Both ways work:

os.path.join(os.path.dirname(__file__), '../../../testdata'))


os.path.join(os.path.dirname(__file__), '..', '..', '..', 'testdata'))

First is shorter. Is there any reason to use 2nd syntax?


The only noticeable difference is that in the second example you let the os library take care of choosing the directory separator. This can be useful to prevent conflicts between different operating systems, though this shouldn't usually be a problem.

I would vote for the second option.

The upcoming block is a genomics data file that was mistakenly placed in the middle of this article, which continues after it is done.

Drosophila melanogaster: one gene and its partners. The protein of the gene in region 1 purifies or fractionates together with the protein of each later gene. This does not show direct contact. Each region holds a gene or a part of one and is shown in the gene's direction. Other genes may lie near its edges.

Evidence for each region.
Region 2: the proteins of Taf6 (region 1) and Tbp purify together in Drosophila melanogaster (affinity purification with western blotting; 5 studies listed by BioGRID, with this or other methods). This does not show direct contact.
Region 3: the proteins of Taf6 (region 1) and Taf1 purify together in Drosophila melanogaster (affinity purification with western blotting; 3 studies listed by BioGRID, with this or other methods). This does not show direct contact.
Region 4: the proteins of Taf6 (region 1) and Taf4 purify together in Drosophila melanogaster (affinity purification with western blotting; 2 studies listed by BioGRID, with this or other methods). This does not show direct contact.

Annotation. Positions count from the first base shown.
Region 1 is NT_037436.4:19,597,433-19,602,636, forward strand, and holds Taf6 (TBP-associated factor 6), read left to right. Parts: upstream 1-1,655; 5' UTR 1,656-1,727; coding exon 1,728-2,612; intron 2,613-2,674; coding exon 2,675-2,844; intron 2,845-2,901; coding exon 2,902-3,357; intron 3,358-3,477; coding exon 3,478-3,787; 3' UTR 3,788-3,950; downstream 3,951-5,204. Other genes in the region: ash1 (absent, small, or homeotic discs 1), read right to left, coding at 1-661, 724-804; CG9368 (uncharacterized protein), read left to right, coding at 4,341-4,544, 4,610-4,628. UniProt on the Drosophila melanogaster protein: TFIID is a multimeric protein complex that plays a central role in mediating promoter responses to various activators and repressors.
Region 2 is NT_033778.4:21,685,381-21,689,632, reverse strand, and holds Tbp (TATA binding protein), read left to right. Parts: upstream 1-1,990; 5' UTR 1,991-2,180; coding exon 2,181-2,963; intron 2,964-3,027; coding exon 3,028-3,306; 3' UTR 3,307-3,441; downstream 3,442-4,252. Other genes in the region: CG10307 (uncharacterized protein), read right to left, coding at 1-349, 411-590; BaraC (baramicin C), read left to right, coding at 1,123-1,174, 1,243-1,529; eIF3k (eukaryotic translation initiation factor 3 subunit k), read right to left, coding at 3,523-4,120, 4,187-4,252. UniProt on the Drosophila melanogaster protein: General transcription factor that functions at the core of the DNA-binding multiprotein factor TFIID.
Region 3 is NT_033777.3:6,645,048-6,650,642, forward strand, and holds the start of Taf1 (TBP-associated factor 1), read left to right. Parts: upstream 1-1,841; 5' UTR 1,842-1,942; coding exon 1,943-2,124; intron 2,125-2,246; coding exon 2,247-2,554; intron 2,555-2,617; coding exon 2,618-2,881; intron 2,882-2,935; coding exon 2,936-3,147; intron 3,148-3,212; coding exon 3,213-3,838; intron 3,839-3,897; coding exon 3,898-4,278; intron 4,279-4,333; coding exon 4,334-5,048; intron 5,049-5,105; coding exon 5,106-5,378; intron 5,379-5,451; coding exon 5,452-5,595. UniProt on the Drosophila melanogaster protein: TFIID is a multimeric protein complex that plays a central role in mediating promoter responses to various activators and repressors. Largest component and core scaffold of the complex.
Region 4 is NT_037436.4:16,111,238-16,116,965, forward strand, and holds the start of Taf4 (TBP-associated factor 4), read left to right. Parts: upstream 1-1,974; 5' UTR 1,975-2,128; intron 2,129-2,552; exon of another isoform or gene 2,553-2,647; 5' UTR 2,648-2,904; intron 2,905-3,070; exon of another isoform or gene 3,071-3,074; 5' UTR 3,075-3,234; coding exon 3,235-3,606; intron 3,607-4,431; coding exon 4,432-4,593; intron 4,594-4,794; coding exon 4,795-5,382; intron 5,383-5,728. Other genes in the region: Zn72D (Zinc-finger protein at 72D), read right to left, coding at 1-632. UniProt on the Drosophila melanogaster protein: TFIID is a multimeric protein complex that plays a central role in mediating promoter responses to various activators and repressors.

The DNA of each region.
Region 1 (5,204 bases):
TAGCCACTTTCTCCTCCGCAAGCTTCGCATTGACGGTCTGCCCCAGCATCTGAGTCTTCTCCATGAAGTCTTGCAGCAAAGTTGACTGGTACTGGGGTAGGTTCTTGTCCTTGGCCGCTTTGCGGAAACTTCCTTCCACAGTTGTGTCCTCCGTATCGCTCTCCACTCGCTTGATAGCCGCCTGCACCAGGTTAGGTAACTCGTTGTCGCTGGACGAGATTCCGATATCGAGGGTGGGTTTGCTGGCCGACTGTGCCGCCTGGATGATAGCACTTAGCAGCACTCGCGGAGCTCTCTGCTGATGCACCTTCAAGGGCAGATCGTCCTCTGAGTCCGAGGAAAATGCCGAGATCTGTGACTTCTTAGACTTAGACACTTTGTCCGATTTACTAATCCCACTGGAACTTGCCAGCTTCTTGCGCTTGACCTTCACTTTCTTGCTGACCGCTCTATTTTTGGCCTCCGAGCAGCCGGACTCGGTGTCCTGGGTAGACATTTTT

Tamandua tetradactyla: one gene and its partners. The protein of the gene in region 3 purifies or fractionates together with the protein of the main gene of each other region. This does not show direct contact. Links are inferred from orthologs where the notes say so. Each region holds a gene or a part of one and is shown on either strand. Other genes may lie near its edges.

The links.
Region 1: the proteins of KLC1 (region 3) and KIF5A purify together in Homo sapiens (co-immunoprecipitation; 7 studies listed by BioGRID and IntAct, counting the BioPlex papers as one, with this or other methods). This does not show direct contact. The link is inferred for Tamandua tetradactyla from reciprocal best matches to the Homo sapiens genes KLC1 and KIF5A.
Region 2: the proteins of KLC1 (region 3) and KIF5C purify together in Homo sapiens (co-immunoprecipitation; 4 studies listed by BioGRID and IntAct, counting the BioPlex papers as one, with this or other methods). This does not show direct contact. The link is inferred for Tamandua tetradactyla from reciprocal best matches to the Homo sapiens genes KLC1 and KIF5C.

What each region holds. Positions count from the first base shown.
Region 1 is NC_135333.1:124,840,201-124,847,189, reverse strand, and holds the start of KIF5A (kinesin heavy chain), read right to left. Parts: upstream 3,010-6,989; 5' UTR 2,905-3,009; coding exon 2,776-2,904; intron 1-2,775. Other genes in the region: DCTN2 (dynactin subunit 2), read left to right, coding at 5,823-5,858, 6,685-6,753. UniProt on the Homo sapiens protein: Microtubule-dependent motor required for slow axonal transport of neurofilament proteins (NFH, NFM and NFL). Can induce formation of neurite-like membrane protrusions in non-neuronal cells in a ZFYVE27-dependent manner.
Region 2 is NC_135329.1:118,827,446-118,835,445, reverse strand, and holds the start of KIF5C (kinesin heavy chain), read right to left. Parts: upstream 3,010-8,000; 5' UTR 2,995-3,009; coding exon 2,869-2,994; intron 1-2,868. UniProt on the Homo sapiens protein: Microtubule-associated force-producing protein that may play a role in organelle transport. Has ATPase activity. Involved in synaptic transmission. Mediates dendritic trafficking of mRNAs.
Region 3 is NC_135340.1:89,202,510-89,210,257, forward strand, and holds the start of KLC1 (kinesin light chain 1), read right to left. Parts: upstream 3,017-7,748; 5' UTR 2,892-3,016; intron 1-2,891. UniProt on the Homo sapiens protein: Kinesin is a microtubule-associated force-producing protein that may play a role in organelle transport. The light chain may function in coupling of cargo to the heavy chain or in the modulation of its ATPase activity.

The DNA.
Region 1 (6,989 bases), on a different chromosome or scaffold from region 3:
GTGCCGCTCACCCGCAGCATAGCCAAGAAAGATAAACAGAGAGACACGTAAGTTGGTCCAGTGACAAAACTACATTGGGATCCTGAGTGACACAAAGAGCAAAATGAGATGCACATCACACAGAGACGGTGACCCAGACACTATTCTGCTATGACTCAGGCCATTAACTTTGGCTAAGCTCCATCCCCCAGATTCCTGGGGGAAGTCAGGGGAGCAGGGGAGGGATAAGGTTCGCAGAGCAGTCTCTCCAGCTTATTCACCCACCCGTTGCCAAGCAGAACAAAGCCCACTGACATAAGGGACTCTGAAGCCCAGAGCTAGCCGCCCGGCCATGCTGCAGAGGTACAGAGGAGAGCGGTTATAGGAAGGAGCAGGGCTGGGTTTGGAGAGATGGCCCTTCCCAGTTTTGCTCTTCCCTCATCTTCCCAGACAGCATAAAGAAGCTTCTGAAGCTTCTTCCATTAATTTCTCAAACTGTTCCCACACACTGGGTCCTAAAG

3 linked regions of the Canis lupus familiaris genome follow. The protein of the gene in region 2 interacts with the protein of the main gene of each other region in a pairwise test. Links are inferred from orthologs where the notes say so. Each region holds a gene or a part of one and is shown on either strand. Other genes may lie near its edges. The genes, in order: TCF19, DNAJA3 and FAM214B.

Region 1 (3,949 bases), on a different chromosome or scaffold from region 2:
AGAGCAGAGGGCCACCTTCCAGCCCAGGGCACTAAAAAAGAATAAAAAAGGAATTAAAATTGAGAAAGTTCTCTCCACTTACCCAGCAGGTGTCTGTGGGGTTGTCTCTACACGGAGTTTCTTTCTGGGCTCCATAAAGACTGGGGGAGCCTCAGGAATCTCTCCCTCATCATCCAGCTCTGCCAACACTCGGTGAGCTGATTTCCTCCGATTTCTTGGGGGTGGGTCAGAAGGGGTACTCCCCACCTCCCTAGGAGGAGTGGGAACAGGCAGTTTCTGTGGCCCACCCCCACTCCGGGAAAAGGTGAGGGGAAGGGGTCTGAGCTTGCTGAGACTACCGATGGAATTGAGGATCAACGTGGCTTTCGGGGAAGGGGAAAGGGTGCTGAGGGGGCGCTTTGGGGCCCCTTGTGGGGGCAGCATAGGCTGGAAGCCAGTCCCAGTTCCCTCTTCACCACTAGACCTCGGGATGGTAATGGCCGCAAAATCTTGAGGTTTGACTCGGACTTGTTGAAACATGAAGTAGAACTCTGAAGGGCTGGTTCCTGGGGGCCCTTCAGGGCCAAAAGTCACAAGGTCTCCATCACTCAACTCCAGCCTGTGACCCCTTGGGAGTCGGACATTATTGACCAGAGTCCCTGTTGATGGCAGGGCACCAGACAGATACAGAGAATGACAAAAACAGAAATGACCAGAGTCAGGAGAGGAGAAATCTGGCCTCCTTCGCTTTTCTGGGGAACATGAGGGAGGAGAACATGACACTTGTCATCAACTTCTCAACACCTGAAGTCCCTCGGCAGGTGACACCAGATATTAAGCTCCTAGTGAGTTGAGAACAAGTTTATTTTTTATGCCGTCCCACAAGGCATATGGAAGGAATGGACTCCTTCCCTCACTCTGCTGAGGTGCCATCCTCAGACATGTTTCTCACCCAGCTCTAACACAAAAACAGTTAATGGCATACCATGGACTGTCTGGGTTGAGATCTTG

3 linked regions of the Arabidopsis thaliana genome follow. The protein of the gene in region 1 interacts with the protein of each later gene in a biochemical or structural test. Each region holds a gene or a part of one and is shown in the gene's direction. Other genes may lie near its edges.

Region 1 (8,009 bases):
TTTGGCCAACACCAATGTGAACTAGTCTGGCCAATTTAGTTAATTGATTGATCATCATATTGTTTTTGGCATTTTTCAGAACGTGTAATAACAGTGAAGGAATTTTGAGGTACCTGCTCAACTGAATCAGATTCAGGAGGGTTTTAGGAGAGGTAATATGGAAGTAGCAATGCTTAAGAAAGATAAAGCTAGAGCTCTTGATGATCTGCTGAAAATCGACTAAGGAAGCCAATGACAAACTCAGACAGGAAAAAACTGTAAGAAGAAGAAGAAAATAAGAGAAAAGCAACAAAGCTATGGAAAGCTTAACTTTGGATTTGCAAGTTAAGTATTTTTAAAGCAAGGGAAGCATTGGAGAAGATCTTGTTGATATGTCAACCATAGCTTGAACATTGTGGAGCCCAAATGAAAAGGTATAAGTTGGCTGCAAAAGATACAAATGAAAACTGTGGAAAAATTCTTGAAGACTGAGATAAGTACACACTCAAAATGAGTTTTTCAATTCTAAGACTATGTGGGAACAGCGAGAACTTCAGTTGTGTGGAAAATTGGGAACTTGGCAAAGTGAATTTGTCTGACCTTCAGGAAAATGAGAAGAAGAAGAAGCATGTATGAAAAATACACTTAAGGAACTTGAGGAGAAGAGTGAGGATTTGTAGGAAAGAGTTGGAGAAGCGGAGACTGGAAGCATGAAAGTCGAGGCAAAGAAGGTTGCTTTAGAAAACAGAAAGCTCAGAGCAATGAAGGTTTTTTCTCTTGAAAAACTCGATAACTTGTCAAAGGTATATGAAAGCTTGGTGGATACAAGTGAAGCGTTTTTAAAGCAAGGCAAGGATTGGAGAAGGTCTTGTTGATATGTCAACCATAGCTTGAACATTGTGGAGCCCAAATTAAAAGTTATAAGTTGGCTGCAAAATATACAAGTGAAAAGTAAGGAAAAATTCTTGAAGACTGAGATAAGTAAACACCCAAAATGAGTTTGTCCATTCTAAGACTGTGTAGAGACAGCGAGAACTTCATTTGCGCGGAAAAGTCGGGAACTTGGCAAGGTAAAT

• \$\begingroup\$ Python will resolve / as path separator on all systems (including Windows). For that reason, I always use /, and also define a normjoin helper function to keep everything straight for me: def normjoin(*p): return os.path.normpath(os.path.join(*p)) \$\endgroup\$ – scottbb Jun 2 '16 at 13:10

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